As Netflix, Hulu, Amazon Prime, et al. add more content, it can be difficult to know what to look for amidst all of the newly added titles. So I’ve compiled a list of particularly noteworthy and interesting movies, TV shows, etc. to add to your streaming queues in the new month.
If you’d like to receive my streaming recommendations before the first of the month, become an Opus subscriber today.
Jurassic Park (Dec 1)
Your dinosaur-loving kids will lose their mind when Steven Spielberg’s acclaimed adaptation of the Michael Crichton novel arrives on Netflix. Scientists figure out a way to clone extinct dinosaurs, and the first thing they do? Why, create an amusement park on a remote island, of course. What can go wrong? Plenty, as it turns out, and it’s up to some paleontologists and Jeff Goldblum’s chaos mathematician to find a way to survive when the dinosaurs run amok. Jurassic Park still holds up as topnotch sci-fi action/thriller material.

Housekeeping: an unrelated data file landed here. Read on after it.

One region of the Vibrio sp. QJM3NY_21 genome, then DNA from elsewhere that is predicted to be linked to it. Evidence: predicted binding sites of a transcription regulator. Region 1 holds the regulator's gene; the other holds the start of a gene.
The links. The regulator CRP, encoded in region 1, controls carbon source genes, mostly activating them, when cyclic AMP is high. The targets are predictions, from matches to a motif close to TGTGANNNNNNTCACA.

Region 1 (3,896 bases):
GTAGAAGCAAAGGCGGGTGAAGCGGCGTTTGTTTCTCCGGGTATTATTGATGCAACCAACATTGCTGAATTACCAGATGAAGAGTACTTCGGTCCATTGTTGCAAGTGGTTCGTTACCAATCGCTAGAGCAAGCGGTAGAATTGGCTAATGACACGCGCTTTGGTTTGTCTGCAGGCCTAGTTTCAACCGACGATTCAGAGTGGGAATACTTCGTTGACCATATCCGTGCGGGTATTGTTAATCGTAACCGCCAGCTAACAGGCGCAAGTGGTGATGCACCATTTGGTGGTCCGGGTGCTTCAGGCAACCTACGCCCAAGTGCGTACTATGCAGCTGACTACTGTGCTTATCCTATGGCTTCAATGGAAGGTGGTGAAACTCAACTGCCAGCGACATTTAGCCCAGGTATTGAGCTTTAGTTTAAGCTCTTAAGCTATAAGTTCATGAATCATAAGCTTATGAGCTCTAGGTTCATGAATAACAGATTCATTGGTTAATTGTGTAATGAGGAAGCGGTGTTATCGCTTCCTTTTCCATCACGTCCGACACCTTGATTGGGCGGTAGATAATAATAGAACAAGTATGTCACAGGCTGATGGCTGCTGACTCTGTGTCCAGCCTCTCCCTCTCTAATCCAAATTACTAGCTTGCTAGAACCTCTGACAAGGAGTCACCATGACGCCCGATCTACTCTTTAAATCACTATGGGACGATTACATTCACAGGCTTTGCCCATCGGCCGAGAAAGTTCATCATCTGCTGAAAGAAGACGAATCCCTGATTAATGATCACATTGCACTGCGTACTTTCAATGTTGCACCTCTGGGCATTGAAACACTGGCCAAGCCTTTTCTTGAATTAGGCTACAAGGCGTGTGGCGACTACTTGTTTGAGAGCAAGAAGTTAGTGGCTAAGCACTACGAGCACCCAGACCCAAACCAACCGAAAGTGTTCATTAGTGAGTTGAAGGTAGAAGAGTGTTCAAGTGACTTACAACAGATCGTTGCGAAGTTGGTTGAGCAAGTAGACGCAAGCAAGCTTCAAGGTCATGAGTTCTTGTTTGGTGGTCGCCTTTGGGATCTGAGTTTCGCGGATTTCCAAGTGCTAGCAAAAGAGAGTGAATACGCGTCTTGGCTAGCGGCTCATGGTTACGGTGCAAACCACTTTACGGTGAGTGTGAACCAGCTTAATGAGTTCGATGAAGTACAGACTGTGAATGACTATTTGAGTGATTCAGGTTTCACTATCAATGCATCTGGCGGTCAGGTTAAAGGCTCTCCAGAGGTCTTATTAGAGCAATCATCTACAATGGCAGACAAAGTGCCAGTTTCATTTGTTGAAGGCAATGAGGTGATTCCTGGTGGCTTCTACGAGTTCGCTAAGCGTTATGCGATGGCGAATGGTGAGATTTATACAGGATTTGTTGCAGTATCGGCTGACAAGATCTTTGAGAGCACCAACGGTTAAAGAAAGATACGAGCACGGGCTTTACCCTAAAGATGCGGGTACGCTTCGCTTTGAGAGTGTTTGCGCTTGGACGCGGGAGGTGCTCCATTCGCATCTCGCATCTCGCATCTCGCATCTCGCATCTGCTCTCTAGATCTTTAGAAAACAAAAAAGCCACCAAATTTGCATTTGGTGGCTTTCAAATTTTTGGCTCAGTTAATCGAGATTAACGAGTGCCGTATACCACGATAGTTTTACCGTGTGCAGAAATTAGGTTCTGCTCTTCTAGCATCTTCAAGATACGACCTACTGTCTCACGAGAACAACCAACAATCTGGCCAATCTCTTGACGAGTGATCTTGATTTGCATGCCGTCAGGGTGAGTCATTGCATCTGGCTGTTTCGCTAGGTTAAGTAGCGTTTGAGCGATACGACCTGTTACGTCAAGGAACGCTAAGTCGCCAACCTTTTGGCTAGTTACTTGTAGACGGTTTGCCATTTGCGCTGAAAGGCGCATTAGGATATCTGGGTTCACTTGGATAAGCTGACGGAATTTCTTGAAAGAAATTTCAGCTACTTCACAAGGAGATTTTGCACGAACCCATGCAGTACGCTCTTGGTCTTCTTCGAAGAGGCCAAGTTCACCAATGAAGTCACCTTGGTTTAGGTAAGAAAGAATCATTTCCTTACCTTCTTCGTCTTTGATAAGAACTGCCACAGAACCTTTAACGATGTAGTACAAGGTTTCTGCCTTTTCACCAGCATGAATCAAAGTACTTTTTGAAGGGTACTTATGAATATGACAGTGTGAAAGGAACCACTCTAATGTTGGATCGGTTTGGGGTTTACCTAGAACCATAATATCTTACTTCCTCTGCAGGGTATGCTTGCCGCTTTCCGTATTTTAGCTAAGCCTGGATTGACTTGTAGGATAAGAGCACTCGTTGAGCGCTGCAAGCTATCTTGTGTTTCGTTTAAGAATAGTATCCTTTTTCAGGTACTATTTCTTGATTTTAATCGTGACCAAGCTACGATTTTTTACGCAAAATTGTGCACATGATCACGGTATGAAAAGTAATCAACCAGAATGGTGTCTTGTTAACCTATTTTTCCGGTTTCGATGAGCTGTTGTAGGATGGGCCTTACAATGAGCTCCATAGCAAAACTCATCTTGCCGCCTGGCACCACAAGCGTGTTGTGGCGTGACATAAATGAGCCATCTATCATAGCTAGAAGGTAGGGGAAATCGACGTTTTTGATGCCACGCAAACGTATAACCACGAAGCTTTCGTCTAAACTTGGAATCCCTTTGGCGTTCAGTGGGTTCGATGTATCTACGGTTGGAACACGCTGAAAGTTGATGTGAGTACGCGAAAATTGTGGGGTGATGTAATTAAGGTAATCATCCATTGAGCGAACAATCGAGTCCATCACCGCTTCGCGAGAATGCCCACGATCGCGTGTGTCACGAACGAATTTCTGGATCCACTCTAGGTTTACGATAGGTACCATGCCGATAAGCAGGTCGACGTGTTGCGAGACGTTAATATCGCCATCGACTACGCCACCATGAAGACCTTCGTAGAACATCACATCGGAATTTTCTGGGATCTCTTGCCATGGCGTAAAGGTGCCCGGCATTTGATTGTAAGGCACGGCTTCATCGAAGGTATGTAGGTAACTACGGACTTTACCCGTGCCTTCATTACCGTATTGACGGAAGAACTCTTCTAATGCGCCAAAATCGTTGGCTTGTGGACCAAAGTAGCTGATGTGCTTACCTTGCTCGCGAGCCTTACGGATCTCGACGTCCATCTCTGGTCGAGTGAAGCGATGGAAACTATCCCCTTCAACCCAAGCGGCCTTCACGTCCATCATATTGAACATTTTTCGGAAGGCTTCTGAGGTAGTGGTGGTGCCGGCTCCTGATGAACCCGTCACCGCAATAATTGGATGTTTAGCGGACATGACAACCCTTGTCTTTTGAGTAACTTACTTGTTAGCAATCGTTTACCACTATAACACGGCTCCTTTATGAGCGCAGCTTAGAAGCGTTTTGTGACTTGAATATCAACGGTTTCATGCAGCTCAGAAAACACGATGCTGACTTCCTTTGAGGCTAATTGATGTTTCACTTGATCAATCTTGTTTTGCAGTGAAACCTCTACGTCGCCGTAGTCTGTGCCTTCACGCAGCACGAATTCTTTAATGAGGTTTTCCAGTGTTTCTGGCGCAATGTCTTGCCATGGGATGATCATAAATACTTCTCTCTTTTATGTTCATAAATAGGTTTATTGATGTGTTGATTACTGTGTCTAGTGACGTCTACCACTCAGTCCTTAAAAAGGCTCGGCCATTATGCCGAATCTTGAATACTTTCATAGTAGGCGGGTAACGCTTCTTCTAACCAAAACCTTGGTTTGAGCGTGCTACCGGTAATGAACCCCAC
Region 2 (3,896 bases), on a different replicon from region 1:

Alice in Borderland, Season One (Dec 10)
When a jobless young man obsessed with video games wishes for a new life in another world, he unexpectedly finds his wish granted. Now he and a few other stragglers must make their way in this strange new world, where one must play games to survive. Alice in Borderland is based on a manga by Haro Aso and directed by Shinsuke Sato, who has previously directed live action adaptations of other manga titles including Gantz, Death Note, and Bleach.
Song Exploder, Volume 2 (Dec 15)
My wife and I really enjoyed the first volume of Netflix’s Song Exploder, which interviews musicians about the inspiration and processes behind their most famous and beloved songs. The first volume sat down with the likes of Lin-Manuel Miranda and R.E.M. Volume two will feature Nine Inch Nails and Dua Lipa, among others.